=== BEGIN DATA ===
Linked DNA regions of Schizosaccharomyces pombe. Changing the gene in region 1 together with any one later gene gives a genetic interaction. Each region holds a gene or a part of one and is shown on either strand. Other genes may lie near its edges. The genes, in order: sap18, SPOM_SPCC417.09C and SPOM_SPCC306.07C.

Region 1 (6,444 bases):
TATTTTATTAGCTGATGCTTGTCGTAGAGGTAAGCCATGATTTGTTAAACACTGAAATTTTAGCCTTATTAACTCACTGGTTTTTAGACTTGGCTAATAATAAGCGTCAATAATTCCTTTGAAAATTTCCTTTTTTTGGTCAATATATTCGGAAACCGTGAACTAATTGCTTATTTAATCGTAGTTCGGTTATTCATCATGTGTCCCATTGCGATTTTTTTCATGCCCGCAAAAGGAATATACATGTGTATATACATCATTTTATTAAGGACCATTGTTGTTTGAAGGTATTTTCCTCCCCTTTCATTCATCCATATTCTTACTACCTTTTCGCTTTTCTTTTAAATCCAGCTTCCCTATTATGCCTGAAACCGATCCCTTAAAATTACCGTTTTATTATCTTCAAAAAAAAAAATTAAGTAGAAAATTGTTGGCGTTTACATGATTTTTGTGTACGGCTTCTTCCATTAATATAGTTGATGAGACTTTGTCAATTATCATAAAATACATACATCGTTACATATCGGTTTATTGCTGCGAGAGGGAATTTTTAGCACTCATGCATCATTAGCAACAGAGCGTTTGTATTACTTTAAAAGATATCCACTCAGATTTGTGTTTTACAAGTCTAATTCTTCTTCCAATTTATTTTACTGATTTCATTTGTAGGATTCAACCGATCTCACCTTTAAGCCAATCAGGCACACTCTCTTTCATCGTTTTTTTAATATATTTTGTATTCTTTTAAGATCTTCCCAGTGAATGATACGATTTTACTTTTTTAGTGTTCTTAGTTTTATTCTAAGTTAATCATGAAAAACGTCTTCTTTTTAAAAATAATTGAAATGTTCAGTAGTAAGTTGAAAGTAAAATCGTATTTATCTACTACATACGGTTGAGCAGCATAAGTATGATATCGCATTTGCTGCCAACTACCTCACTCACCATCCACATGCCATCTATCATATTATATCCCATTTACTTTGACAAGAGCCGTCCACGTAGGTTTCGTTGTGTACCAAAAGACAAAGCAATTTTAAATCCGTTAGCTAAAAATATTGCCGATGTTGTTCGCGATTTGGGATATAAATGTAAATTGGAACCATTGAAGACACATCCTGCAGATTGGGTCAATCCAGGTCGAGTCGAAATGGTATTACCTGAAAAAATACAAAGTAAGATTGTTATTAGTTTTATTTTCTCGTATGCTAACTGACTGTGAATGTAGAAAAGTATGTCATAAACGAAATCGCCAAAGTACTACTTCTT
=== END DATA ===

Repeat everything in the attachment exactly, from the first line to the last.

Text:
Linked DNA regions of Schizosaccharomyces pombe. Changing the gene in region 1 together with any one later gene gives a genetic interaction. Each region holds a gene or a part of one and is shown on either strand. Other genes may lie near its edges. The genes, in order: sap18, SPOM_SPCC417.09C and SPOM_SPCC306.07C.

Region 1 (6,444 bases):
TATTTTATTAGCTGATGCTTGTCGTAGAGGTAAGCCATGATTTGTTAAACACTGAAATTTTAGCCTTATTAACTCACTGGTTTTTAGACTTGGCTAATAATAAGCGTCAATAATTCCTTTGAAAATTTCCTTTTTTTGGTCAATATATTCGGAAACCGTGAACTAATTGCTTATTTAATCGTAGTTCGGTTATTCATCATGTGTCCCATTGCGATTTTTTTCATGCCCGCAAAAGGAATATACATGTGTATATACATCATTTTATTAAGGACCATTGTTGTTTGAAGGTATTTTCCTCCCCTTTCATTCATCCATATTCTTACTACCTTTTCGCTTTTCTTTTAAATCCAGCTTCCCTATTATGCCTGAAACCGATCCCTTAAAATTACCGTTTTATTATCTTCAAAAAAAAAAATTAAGTAGAAAATTGTTGGCGTTTACATGATTTTTGTGTACGGCTTCTTCCATTAATATAGTTGATGAGACTTTGTCAATTATCATAAAATACATACATCGTTACATATCGGTTTATTGCTGCGAGAGGGAATTTTTAGCACTCATGCATCATTAGCAACAGAGCGTTTGTATTACTTTAAAAGATATCCACTCAGATTTGTGTTTTACAAGTCTAATTCTTCTTCCAATTTATTTTACTGATTTCATTTGTAGGATTCAACCGATCTCACCTTTAAGCCAATCAGGCACACTCTCTTTCATCGTTTTTTTAATATATTTTGTATTCTTTTAAGATCTTCCCAGTGAATGATACGATTTTACTTTTTTAGTGTTCTTAGTTTTATTCTAAGTTAATCATGAAAAACGTCTTCTTTTTAAAAATAATTGAAATGTTCAGTAGTAAGTTGAAAGTAAAATCGTATTTATCTACTACATACGGTTGAGCAGCATAAGTATGATATCGCATTTGCTGCCAACTACCTCACTCACCATCCACATGCCATCTATCATATTATATCCCATTTACTTTGACAAGAGCCGTCCACGTAGGTTTCGTTGTGTACCAAAAGACAAAGCAATTTTAAATCCGTTAGCTAAAAATATTGCCGATGTTGTTCGCGATTTGGGATATAAATGTAAATTGGAACCATTGAAGACACATCCTGCAGATTGGGTCAATCCAGGTCGAGTCGAAATGGTATTACCTGAAAAAATACAAAGTAAGATTGTTATTAGTTTTATTTTCTCGTATGCTAACTGACTGTGAATGTAGAAAAGTATGTCATAAACGAAATCGCCAAAGTACTACTTCTT